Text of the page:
The heavily-overexposed GAS sign is very intentional, and the overexposure of the sun and surrounding clouds (for those that are new to TRENT’S WORLD: all things are dynamic always forever, including the results of the trueSKY-based cloud renderer) are not explicitly intentional, but also not surprising nor undesirable overall. Checking our existing min/max brightness values in the Eye Adaptation step of the postprocessor stack against UE4’s defaults just proved-out that they were good changes for us to make.
So, yeah. Huh.
While checking out the skylight/sunlight (directional light) values/settings in our “world” actor (generally controls atmospheric/environmental world systems, lighting included) resulted in me needing to use my Event_trueSKY_Calibrate editor function to restore my scene settings. Apparently editing a component within an actor instance musses up something in our lighting pipeline. Anyway, the resulting point of this entire post is: if you have a function to calibrate your entire scene to a specific setting/time-of-day, best check it before starting an article where you dictate your color grading/post-stack tuning steps. Because this is what the calibration yielded:
And, yeah, while the problems that started this whole endeavor are still occurring in the same areas, the scene composition is changed enough that it somewhat negates the meticulous step-by-step process that would’ve led to a solid conclusion.
Oh well. On the plus side: I didn’t have to make it to iteration fifteen like I was worried I would.
Next time maybe I’ll just video capture this whole thing.
Oh, Yeah, the MGS5/Wildlands Thing
Metal Gear Solid 5 provides a somewhat-hybrid Night-Vision/Thermal device (view mode) for the player to use in dimly-lit situations. And at higher upgrade levels, even adapts well in broad daylight (I’m not there yet).
This is somewhat different from Ghost Recon: Wildlands‘ separate Night-Vision and Thermal devices (separate view modes). The NV device in Wildlands is a usable option from the very get-go, but the Thermal device is gated behind a skill progression tree — implying the Thermal device is either more advanced and requires more player knowledge of the game to use properly or is, generally, more useful than night-vision. The resulting gameplay experience is… A little of both? Thermal is largely for discerning enemies (known and unknown) amidst the incredibly complex scene that is typical for the game. So, maybe, the impetus the game is providing for its difficult-to-discern dim lighting scenes is to ensure you’re using your secret agent devices like you’re supposed to.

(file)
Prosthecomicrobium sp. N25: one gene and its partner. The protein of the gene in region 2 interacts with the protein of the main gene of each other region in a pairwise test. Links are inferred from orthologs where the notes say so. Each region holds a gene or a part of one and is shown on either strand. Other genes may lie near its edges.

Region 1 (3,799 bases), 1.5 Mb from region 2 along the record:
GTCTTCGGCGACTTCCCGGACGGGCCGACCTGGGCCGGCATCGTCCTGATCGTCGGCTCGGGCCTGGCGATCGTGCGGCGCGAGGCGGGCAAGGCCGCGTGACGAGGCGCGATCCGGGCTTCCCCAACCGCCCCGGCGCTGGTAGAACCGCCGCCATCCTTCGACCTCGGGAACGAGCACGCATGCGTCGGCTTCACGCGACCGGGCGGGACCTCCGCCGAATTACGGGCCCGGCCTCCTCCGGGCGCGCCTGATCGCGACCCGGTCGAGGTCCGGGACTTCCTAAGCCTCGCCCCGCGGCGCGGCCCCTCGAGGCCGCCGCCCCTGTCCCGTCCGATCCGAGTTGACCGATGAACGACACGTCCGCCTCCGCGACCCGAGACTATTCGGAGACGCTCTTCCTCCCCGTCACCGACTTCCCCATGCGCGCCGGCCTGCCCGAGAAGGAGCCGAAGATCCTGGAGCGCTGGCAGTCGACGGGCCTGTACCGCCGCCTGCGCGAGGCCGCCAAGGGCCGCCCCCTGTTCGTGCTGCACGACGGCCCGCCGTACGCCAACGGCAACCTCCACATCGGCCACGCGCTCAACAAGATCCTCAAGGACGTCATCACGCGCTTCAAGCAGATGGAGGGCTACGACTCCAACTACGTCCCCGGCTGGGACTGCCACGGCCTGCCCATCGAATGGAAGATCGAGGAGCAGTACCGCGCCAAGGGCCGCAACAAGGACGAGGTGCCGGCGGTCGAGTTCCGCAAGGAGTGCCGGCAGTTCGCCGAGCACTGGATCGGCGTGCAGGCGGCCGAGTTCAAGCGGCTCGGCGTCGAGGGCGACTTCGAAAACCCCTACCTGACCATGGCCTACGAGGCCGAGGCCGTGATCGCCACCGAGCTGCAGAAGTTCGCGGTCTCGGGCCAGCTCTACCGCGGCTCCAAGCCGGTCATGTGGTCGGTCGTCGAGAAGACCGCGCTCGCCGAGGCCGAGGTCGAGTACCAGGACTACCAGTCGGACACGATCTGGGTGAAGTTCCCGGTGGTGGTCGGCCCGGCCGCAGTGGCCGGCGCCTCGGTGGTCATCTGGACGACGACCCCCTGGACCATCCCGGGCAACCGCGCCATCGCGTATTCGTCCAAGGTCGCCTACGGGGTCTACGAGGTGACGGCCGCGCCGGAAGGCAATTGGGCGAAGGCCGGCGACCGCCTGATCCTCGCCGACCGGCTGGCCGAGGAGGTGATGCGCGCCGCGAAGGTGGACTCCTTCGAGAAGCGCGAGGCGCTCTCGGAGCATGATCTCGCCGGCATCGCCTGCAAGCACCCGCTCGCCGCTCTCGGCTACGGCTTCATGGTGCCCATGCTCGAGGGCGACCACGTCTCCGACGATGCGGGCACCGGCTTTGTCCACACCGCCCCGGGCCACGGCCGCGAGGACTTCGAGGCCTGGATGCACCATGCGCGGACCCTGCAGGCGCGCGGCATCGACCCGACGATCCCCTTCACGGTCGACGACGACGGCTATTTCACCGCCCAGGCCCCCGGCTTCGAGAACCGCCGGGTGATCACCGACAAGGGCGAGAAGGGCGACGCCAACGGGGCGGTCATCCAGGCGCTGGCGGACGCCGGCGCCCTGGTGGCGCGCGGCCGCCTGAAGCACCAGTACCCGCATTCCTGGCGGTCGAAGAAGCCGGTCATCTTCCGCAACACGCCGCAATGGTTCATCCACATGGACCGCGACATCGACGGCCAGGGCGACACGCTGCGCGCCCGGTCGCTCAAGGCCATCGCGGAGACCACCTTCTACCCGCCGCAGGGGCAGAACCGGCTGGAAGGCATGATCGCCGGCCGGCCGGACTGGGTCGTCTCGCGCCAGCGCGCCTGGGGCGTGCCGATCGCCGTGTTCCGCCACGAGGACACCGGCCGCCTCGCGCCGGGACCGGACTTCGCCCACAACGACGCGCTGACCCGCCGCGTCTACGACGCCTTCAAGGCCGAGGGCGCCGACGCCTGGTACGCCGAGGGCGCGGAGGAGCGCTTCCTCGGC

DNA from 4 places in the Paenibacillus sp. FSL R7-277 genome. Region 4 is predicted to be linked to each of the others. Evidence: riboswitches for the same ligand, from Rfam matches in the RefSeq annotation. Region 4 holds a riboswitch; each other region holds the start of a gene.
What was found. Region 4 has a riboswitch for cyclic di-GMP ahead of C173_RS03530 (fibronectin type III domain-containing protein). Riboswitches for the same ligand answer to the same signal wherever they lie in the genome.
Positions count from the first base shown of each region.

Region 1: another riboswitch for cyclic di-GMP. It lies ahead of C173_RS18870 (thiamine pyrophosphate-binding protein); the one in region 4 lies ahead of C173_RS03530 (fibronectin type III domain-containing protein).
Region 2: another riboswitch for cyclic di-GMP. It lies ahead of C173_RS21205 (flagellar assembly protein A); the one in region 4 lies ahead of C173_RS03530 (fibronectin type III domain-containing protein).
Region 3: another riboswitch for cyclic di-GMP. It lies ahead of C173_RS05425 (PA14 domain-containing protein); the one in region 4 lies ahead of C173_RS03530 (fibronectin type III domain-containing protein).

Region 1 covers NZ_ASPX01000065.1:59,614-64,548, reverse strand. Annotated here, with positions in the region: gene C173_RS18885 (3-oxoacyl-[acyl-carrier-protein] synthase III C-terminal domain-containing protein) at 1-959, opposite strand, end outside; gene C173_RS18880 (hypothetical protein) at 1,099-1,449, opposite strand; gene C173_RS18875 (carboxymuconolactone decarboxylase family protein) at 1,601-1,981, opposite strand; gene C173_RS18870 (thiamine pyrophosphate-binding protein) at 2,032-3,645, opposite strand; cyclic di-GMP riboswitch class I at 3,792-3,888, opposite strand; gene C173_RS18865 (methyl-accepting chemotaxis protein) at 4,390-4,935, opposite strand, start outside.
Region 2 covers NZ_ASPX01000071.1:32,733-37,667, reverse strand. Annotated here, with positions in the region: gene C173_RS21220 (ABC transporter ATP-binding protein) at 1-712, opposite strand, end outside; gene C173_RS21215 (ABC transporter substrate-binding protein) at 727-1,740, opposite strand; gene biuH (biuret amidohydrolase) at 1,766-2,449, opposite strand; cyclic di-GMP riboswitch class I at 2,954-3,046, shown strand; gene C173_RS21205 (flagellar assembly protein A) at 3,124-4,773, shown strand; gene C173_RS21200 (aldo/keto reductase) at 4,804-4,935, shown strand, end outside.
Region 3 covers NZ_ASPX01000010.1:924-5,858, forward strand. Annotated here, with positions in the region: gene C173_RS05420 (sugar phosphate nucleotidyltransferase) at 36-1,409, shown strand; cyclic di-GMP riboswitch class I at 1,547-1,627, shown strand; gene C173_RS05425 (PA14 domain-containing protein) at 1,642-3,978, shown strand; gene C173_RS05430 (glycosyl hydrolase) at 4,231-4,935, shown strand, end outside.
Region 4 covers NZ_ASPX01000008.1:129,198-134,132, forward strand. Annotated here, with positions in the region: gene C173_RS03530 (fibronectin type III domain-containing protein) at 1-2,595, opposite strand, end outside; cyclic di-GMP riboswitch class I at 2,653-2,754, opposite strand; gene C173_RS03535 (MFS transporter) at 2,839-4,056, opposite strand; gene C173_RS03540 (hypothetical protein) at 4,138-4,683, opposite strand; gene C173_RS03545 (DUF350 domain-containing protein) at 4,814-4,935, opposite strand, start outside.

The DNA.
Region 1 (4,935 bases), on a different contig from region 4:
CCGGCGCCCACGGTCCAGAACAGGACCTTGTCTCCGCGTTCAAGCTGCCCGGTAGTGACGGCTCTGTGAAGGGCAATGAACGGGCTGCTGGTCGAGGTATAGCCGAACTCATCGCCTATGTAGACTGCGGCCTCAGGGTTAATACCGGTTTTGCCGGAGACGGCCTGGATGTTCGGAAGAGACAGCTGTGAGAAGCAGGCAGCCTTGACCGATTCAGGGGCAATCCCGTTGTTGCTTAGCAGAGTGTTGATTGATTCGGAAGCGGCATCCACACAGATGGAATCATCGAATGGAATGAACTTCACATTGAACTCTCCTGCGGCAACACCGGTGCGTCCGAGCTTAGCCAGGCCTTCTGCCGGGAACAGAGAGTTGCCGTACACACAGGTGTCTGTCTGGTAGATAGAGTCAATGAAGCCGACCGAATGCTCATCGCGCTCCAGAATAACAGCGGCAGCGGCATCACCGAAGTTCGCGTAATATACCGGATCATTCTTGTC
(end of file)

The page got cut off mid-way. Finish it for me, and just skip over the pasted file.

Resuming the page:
In MGS5, I end up using my Night-Vision Goggles because I want to and think they’ll be beneficial… But their use isn’t necessary to play the game at any time of day in varying lighting conditions.
Given my experience with the MGS5 compared to much more time over a longer interval with Wildlands, I’m inclined to think that Wildlands didn’t bother enough with the kind of experiment I just [attempted] to run.
Update: Localized Tonemapping
I think, at the end of the day, balancing this test composition without some kind of substantial change to how tonemapping/eye adaptation is handled at a low-level is going to be a Sisyphean endeavor. I have a few experiments I’m still going to run (though not accompanied with devlog posts as I do them because, well, this happened) to see how best I can skirt by the issue in the short-term, but if the time ever opens up to really gut UE4’s tonemapping and replace it, localized tonemapping seems like a neat starting point. And, regardless, the idea of a more flexible, adaptive tonemapper would seem more appropriate for a game where it’s incredibly hard to predict what kinds of situations players will get into, much less balance compositions well for them using a “best fit” parameter configuration. No, I will not get obsessed with this topic. Not right now. But… soon?
And I also, well, not frequently, but when I can write articles on rendering/ engine/gameplay development stuff I’m doing or, lately, about the design approach we’re taking with Steel Hunters which is fairly unique (it’s a grounds-up system-driven design). You can find everything I’ve posted so far on our Joy Machine Devlog.
The thing is: the chances of someone stealing your game idea are slim-to- none. And, if they do, there is no chance in hell that anyone is going to execute on that idea the way that you’re going to. And that’s not even to mention the tech-side of things; I’m confident that our custom fork of UE4 would be incredibly difficult for anyone to guess on the feature set and then develop complete parity with. And, again, even if that happened: no one is going to design the game like I am, and no one is going to focus on the nuances of the design/implementation of the game like our team will.
Todoist is our task management tool for Joy Machine and Steel Hunters. There are an abundance of reasons that we’ve decided on this as opposed to traditional tasking solutions like JIRA, Asana, Trello, etc.
- I hates Kanban (Trello).
- Todoist is a very light, customizable solution for project management.
- This allows us a great deal of flexibility in how we setup our particular task assignment/update/completion process.
- While not initially intuitive, Todoist offers a lot of flexibility with filters and labels that make customized “dashboards” incredibly easy to define (once you know the query strings).
- Todoist has a very solid interpreter whenever you type out a task: